Clovis sat in his armchair reading Bradley Wiggins’ book, Icons. There was a newspaper cutting printed in the book, a race that Wiggins won, and there, in fourth place was the name – S Griskowitz, North Downs Wheelers Cycling Club. His club, Clovis’ club. Once a big name in the cycling firmament, now smaller, less well-known, but still chugging along, still with a proud tradition, still the occasional member who could make a splash on a bigger stage.

Who was this S Griskowitz? Where had he come from? What had happened to him? What trajectory did his life take compared to Wiggins?

Clovis texted his club-mates. Did anyone know who this man was?

He was in the club, years ago, some older members remembered him. Clovis arranged to meet up with them and discuss club history.

‘Bring any old newsletters,’ said Clovis. ‘And any pictures, stories you have.’

They met in their usual café. Cold outside, warm inside, fog on the windows, not many tables occupied, Nina Simone on the shuffle, singing That’s All I Want From You.

Norman had a doughnut, frosted with thick icing. Clovis had soup. Thick and green, like snot, bits floating in it.

What’s the soup?’ said Norman.

A little love that slowly grows and grows…

‘Not sure. Lots of garlic. Bit of potato, carrot.’

‘What’s the green?’

‘Not sure. It’s green soup. That’s what they call it. It’s the special. Green soup.’

‘Green soup? Weird,’ said Norman. ‘What’s it taste of?’

‘Green,’ said Clovis.

I have no time to waste…

‘Left-overs,’ said Norman. ‘It’s left-overs, what it is.’

Clancy was one of the oldest members and had been in the club for more than 30 years, through the good times and the bad, the schisms and splits, the disagreements; he remembered all those who had threatened to leave over the years, and still kept in touch with some who had. He had grey hair, thinning, big eye-brows, fierce eyes. Slim, as they all were. Strong but the muscles not quite so strong and recovery took longer. But he still rode every other day and still did 150 miles in an average week. He drank tea: Earl Grey, splash of milk, a spoonful of sugar.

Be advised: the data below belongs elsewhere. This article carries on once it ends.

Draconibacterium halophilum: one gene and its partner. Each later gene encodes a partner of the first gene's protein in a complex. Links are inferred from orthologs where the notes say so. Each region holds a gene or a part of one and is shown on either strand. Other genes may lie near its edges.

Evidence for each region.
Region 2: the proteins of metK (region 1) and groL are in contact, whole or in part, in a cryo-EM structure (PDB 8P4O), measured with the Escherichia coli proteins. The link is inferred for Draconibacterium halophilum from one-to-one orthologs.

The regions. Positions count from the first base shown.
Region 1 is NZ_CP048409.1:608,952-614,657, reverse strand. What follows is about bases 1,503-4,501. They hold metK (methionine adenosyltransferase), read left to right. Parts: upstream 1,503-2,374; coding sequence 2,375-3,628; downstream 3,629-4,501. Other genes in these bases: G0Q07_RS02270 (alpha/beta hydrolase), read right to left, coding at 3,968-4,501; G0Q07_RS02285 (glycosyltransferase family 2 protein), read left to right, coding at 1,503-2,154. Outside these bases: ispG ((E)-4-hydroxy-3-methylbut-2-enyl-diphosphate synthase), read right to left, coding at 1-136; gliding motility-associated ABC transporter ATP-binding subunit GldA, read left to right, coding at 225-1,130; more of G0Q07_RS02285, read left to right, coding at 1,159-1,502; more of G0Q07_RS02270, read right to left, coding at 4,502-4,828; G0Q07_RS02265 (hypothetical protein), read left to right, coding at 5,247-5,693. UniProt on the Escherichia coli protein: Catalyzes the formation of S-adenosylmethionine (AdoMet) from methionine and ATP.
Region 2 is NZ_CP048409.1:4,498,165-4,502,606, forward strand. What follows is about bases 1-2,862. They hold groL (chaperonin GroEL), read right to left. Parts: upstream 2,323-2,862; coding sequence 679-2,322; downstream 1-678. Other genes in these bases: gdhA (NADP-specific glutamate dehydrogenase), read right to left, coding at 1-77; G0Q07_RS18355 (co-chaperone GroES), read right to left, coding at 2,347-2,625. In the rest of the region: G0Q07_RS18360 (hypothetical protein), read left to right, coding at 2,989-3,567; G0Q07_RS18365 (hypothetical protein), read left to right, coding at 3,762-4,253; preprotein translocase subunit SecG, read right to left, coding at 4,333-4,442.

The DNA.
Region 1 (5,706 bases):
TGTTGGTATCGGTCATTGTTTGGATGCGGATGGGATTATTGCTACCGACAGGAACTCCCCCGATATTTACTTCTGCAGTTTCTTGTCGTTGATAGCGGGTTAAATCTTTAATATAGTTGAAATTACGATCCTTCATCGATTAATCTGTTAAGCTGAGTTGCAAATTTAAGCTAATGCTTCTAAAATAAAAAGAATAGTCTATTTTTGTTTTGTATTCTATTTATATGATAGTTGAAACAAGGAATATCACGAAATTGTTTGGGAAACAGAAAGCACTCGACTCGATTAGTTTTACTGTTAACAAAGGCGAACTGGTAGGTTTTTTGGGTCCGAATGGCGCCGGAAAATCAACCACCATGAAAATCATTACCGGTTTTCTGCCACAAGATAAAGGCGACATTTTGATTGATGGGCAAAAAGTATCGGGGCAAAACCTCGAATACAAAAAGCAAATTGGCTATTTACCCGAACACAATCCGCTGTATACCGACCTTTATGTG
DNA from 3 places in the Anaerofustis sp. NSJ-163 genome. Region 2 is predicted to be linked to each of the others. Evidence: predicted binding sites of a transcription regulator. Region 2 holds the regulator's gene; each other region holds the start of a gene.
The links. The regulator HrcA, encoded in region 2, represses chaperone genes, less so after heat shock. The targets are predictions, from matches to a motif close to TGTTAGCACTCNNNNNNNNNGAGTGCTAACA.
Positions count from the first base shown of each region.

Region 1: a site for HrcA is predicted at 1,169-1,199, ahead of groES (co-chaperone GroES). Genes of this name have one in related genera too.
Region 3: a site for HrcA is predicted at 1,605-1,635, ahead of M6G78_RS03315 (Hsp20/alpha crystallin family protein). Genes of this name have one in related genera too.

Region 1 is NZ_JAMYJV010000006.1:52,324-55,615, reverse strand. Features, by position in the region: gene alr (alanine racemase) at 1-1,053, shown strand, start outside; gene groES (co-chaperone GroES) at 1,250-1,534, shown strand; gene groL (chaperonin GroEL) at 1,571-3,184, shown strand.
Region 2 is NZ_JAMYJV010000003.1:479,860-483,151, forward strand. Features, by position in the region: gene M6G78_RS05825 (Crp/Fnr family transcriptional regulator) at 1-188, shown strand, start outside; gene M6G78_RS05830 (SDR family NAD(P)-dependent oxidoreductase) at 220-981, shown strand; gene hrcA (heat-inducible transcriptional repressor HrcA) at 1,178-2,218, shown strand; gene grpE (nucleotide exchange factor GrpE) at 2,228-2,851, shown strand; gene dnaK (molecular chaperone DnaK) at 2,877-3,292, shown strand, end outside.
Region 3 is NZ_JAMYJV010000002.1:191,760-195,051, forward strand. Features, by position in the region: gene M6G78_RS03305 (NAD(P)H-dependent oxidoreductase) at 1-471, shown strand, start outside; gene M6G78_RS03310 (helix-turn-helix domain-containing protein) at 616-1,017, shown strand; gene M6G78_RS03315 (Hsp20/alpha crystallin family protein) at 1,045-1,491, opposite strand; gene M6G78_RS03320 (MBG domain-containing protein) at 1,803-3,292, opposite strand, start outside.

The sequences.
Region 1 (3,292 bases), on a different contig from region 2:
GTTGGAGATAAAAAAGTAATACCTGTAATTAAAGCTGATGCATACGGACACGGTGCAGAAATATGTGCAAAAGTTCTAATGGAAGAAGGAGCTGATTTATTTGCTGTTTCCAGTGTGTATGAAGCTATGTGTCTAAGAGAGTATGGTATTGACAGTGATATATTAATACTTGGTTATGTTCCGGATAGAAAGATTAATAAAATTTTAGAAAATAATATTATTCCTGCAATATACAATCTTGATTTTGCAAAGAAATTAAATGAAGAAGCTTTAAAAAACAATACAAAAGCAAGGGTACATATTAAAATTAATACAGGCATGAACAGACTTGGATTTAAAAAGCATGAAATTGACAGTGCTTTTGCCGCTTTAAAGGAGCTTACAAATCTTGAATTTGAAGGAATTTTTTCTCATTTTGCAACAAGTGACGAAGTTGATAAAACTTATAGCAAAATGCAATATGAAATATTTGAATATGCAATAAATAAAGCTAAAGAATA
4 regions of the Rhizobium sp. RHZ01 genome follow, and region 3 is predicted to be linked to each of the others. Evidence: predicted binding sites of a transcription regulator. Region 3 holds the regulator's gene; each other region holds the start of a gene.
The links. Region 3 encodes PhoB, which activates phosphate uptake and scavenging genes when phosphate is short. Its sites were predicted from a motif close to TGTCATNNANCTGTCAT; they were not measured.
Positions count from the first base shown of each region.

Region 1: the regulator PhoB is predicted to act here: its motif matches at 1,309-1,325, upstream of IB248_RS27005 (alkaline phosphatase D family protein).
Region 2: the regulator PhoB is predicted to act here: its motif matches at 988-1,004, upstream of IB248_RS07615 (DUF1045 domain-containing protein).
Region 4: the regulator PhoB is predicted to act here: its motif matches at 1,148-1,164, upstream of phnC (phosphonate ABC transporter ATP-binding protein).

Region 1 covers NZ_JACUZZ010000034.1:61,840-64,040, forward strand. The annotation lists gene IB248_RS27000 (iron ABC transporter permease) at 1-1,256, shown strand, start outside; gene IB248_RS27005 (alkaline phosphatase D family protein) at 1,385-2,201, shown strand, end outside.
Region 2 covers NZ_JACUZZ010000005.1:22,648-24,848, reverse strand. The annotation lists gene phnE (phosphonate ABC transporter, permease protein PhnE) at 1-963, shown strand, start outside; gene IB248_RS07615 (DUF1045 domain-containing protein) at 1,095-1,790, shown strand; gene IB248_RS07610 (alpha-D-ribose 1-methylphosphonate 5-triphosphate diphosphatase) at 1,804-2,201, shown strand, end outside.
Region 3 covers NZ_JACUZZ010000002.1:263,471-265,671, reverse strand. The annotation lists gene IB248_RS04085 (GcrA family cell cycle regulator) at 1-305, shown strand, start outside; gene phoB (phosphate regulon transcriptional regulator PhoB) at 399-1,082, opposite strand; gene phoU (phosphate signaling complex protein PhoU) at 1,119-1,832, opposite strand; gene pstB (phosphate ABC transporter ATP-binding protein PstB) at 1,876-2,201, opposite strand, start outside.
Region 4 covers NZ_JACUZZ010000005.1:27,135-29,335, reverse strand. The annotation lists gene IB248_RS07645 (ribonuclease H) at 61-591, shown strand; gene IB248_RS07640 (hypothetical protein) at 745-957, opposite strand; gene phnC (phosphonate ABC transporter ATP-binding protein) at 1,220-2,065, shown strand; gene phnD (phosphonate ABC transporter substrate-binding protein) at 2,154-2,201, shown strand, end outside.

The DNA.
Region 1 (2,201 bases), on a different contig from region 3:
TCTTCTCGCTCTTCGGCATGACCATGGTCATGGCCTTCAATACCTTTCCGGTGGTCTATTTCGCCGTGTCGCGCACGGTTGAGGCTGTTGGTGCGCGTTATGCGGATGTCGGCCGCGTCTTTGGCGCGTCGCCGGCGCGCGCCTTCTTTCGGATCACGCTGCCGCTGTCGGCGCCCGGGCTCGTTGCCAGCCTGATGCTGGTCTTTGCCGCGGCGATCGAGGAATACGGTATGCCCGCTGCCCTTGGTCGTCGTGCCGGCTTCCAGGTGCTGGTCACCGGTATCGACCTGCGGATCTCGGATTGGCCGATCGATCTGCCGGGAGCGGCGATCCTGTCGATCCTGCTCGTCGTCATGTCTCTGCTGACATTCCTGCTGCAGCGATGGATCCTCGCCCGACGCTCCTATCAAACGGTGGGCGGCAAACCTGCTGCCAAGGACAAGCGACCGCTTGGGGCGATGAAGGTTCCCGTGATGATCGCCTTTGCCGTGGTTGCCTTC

‘How can you put sugar in Earl Grey?’ said Clovis.

‘I always do. Did. Love it. It’s an acquired taste.’

Tomorrow might not come…

‘Not by me,’ said Clovis.

Norman took a bite of his doughnut. The hard, white sugar cracked and fell down his chin. He rubbed the back of his hand across his lips.

‘Yeah,’ said Norman. ‘I remember him. Solomon, that was him. Back in the day, back in the day. Big guy, young, strong as an ox. Good rider. Albanian, I think. Or not. Macedonian, maybe. Croatia? Balkans, anyway. One of those rogue states.’

‘Rogue?’ said Clovis.

‘You know what I mean,’ said Norman. ‘Civil war, Tito.’

Jam spurted out the side of the doughnut and splashed on his jersey. It looked like a blood stain.

Clovis sipped his coffee. Americano with hot milk. Strong and thick, dense with a sharp taste that attacked the palate. He glanced at Marina behind the counter; dark wavy hair casually pushed behind her ears, tall, slim, pretty, long fingers, soft lips, foreign, strong accent, hard-working. She ignored him.


‘I dunno,’ said Norman. ‘Disappeared after a few years.’

‘We could find him,’ said Andrew. ‘It could be a Channel 4 documentary.’

A sunny day, with hopes up to the skies…

‘Good idea,’ said Clovis. ‘Where do we start?’

‘Google it, always works.’

They sat there, iPhones in hand, the foursome, all Googling.

‘Anything?’ said Clovis.

‘He’s not on Facebook,’ said Andrew.

‘Smart boy.’

‘Or Strava.’

‘Not on Strava?’ said Clovis. ‘You sure? Can’t be a cyclist any more, then, if he’s not on Strava.’

‘Or Twitter.’

‘Not on Twitter? He’s really off-grid, isn’t he?’

‘Off-grid?’ said Andrew. ‘Off-grid? What’s that, then?’

‘No foot-print. No social media profile,’ said Clovis. ‘Perhaps he disappeared, like Lord Lucan.’

‘Lucan’s dead,’ said Andrew.

‘Yeah? Who says?’

‘I saw a documentary. He was shot and thrown overboard. In the Channel, by his friends. You know, Aspinall. Or was it the other way around? Anyway, he’s dead.’

‘Maybe,’ said Clovis, mysteriously.

I have no time to waste…

Oh, for fuck’s sake,’ said Norman. ‘Forget Lucan.’

‘There’s something here, on 192,’ said Andrew. ‘Same initial, same surname, right age profile. Lives in Streatham.’

‘Is there an address? Phone number?’